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New Fix for Public Service Loans

May 24, 2018

The Department of Education on Wednesday announced the process by which borrowers who had made ineligible payments for the Public Service Loan Forgiveness program could be reconsidered for the benefit. 

Created by Congress in 2007, the PSLF program promises student loan borrowers working for nonprofit or public sector employers loan forgiveness on their remaining debt after 10 years of qualifying payments. But Massachusetts Sen. Elizabeth Warren and other Democratic officials have said failures by student loan servicers have led many borrowers expecting the benefit to make payments on non-qualifying plans through no fault of their own. Congress included $350 million for an eligibility fix in the omnibus spending bill passed in March, a priority pushed by Warren.

Details about the new temporary program are available on the Federal Student Aid website. Borrowers may qualify if they have been denied for Public Service Loan Forgiveness because some or all monthly payments were not made under a qualifying payment plan, if they worked for at least 10 years for a qualifying employer, and if they have made 120 payments on their federal student loans.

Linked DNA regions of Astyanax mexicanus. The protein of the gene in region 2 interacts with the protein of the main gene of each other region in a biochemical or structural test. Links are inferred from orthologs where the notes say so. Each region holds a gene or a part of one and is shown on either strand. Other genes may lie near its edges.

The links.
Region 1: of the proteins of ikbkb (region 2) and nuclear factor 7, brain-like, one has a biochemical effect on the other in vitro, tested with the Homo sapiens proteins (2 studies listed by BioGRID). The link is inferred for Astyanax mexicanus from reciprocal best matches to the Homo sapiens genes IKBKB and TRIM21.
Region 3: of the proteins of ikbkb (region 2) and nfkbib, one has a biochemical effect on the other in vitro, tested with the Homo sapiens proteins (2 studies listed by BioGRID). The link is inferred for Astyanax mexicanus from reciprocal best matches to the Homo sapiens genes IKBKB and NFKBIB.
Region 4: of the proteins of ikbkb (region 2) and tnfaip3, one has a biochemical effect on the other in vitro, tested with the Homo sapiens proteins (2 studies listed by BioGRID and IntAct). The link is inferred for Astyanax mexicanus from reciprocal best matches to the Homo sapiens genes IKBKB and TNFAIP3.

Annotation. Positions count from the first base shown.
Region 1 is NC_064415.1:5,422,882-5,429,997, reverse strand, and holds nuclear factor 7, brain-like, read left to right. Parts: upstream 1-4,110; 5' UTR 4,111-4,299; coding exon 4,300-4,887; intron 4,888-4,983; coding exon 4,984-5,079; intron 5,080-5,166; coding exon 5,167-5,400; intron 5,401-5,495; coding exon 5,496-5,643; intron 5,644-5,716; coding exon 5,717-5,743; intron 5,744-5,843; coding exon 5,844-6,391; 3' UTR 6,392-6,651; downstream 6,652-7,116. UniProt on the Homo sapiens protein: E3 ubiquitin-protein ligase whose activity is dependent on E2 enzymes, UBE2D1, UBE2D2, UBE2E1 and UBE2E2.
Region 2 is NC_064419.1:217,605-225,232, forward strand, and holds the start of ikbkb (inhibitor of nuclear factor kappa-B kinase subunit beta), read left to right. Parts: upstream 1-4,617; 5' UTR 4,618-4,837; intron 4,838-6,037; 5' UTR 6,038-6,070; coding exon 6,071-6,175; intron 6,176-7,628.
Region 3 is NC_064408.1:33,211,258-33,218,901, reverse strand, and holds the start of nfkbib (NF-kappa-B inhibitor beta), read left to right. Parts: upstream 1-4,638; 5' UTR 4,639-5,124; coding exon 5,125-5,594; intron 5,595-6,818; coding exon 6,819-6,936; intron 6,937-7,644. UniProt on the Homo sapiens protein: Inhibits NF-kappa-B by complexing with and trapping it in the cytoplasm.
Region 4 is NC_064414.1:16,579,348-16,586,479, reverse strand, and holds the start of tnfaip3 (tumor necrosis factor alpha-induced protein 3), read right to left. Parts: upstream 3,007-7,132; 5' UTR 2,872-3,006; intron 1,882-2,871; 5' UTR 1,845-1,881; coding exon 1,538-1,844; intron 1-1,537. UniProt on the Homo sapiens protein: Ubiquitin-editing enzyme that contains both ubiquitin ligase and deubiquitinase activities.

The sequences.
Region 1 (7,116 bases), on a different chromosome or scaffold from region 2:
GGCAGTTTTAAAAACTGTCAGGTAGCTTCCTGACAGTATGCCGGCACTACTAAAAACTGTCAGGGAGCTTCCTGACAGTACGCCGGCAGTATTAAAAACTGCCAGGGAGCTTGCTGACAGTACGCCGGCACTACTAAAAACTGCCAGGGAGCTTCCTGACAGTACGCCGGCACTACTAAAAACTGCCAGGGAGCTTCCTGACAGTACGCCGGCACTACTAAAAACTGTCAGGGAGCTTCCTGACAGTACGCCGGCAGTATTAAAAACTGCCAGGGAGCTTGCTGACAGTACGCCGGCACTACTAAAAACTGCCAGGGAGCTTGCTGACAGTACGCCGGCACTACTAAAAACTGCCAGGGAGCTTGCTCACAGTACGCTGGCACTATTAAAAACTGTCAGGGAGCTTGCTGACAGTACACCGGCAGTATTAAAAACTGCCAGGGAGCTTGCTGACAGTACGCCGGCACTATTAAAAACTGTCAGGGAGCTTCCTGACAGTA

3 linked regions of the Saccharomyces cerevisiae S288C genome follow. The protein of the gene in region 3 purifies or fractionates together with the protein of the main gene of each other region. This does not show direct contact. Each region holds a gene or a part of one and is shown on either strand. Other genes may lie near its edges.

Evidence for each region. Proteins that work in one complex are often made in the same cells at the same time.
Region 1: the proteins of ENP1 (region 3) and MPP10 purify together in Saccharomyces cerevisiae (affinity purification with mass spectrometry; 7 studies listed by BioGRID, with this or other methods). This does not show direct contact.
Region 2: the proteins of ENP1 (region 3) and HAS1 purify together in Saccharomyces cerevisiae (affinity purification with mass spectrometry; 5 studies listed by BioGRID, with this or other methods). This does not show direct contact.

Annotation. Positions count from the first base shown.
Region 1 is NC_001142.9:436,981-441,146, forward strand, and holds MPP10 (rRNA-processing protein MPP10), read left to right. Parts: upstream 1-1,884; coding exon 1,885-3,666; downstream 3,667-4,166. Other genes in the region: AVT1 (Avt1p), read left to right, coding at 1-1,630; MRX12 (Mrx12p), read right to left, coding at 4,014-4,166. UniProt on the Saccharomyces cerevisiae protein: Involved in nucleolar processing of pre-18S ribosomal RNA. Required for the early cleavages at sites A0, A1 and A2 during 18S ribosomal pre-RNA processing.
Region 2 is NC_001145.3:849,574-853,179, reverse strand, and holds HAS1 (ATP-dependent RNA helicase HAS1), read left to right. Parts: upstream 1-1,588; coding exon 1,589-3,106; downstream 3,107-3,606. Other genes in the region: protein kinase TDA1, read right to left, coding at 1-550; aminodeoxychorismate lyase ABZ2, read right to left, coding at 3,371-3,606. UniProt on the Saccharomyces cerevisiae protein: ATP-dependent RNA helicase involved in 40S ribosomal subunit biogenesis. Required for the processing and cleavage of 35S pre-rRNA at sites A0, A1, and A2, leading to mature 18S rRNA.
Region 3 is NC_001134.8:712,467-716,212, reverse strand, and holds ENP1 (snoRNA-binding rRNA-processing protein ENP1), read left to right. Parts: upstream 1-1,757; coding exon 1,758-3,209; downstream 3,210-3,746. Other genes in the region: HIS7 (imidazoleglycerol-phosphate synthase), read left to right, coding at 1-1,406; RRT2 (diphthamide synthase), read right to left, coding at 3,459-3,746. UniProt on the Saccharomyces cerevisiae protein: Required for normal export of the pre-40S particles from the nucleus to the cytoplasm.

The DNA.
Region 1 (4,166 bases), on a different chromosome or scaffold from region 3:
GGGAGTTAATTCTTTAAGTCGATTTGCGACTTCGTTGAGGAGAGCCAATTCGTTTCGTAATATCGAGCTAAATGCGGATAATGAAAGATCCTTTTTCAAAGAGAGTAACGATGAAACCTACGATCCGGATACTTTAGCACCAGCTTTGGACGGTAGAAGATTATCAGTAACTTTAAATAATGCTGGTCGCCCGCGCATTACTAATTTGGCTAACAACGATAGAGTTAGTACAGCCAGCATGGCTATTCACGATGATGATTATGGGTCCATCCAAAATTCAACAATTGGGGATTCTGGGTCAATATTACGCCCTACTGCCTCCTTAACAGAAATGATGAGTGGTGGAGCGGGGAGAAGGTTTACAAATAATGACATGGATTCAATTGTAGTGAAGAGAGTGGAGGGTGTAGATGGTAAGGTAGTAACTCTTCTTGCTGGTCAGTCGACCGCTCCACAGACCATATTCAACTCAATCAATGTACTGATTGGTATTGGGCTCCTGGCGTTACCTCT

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Andrew Kreighbaum

Andrew Kreighbaum joins Inside Higher Ed as our federal policy reporter. Andrew comes to us from The Investigative Reporting Workshop. He received his master's in data journalism at the University of Missouri, and has interned at USA Today and a national journalism institute in Columbia, MO. Before getting his master's, Andrew spent three years covering government and education at local papers in El Paso, McAllen and Laredo, Texas. He graduated in 2010 from the University of Texas at Austin, where he majored in history and was news editor at The Daily Texan.

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